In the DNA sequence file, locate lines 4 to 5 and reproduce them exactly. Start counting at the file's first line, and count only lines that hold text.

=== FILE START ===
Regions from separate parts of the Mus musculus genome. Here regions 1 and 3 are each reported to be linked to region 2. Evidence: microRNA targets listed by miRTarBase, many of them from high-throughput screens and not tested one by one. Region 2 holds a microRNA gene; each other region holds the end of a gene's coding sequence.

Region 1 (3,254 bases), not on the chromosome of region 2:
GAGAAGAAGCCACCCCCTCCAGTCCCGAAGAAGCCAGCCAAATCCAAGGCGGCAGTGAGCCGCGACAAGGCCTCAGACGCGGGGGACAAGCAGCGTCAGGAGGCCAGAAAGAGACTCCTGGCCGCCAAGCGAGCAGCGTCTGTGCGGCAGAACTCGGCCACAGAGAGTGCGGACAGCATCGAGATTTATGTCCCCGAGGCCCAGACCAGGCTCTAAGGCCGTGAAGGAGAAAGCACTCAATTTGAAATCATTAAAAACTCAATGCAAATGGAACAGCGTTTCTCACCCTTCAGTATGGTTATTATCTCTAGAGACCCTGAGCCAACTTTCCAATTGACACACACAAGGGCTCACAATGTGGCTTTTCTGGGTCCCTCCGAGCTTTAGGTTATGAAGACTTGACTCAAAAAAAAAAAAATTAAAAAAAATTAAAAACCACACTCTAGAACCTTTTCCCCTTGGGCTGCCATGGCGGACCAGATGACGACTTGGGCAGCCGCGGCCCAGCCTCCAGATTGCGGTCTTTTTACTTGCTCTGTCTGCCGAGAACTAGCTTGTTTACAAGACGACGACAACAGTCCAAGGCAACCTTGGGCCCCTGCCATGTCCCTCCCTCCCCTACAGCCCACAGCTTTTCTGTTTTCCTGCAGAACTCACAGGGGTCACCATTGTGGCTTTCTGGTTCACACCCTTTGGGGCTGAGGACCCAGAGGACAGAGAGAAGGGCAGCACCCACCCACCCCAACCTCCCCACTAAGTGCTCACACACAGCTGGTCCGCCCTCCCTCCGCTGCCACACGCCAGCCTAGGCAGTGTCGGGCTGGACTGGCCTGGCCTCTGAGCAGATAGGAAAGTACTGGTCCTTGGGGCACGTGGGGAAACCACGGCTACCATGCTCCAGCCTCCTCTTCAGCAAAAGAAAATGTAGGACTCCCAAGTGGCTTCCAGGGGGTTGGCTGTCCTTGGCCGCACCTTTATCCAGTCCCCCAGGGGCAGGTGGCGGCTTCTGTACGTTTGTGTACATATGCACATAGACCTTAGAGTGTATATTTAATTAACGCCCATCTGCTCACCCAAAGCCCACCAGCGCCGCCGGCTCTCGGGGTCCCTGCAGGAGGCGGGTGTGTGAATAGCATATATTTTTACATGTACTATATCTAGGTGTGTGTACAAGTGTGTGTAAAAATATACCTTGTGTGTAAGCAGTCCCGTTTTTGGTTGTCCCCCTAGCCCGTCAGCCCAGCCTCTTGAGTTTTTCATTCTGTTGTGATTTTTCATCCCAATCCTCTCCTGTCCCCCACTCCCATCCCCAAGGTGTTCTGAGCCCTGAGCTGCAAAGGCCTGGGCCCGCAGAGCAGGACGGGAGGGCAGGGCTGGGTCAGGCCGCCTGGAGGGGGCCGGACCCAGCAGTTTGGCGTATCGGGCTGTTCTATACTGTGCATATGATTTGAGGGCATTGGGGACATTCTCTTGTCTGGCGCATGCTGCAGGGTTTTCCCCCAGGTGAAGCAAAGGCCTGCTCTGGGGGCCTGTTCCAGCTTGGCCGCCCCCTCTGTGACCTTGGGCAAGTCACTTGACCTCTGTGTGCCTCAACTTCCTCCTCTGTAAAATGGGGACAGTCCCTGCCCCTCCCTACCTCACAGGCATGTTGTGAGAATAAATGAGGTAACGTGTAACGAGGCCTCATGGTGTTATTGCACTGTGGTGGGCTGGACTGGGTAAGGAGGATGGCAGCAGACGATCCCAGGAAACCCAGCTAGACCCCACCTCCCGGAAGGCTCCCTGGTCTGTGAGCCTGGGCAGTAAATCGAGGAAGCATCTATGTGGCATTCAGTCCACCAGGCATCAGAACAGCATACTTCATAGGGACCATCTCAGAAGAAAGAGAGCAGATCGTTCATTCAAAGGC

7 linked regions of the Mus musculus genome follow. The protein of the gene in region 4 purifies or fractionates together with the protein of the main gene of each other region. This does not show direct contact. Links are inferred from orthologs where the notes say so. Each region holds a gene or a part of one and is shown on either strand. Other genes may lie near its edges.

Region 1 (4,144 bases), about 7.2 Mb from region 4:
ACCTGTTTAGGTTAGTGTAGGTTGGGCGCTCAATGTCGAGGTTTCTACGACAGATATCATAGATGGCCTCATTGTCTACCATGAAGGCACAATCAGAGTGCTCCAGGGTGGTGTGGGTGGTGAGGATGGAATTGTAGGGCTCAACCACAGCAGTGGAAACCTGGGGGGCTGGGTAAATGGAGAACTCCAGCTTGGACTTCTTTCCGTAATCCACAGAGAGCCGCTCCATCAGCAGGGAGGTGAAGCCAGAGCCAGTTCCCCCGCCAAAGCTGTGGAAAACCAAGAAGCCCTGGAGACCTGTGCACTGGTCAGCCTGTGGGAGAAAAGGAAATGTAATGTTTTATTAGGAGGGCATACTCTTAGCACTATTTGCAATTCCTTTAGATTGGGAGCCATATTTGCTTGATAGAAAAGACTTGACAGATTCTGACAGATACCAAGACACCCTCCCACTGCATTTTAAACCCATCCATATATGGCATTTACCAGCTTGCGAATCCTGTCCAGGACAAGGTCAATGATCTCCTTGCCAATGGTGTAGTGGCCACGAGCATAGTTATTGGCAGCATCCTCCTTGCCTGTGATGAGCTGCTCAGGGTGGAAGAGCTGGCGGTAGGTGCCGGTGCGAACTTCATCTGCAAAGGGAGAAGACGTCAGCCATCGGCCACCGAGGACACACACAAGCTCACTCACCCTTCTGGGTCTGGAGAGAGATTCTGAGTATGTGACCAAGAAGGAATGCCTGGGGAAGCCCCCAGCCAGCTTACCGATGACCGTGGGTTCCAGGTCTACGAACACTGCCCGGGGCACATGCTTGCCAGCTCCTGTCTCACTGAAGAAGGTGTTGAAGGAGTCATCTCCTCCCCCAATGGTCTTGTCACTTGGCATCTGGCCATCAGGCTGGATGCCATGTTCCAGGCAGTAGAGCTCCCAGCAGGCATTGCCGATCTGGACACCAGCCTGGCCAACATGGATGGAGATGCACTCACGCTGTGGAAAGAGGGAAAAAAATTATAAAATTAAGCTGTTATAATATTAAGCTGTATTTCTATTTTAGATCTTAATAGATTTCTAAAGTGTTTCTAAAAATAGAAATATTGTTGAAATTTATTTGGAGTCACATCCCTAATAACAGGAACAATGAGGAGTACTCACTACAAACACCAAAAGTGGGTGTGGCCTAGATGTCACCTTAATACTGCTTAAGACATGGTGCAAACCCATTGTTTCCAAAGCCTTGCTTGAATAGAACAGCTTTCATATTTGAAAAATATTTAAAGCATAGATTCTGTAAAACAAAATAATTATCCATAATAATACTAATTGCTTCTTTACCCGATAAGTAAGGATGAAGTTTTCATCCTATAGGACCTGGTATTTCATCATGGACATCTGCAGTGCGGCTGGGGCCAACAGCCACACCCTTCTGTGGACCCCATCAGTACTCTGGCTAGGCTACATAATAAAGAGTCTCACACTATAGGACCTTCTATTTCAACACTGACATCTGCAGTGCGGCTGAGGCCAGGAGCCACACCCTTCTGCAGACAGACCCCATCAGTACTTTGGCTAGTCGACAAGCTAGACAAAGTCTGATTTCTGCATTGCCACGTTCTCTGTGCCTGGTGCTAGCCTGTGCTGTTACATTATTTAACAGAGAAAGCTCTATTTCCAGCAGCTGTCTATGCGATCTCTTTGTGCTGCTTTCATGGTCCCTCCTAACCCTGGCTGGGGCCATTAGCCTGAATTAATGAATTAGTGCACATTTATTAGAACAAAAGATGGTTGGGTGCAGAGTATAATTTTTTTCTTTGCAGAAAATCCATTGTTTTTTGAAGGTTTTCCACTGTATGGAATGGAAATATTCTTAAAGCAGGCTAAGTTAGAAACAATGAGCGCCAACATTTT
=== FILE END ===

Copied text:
7 linked regions of the Mus musculus genome follow. The protein of the gene in region 4 purifies or fractionates together with the protein of the main gene of each other region. This does not show direct contact. Links are inferred from orthologs where the notes say so. Each region holds a gene or a part of one and is shown on either strand. Other genes may lie near its edges.

Region 1 (4,144 bases), about 7.2 Mb from region 4: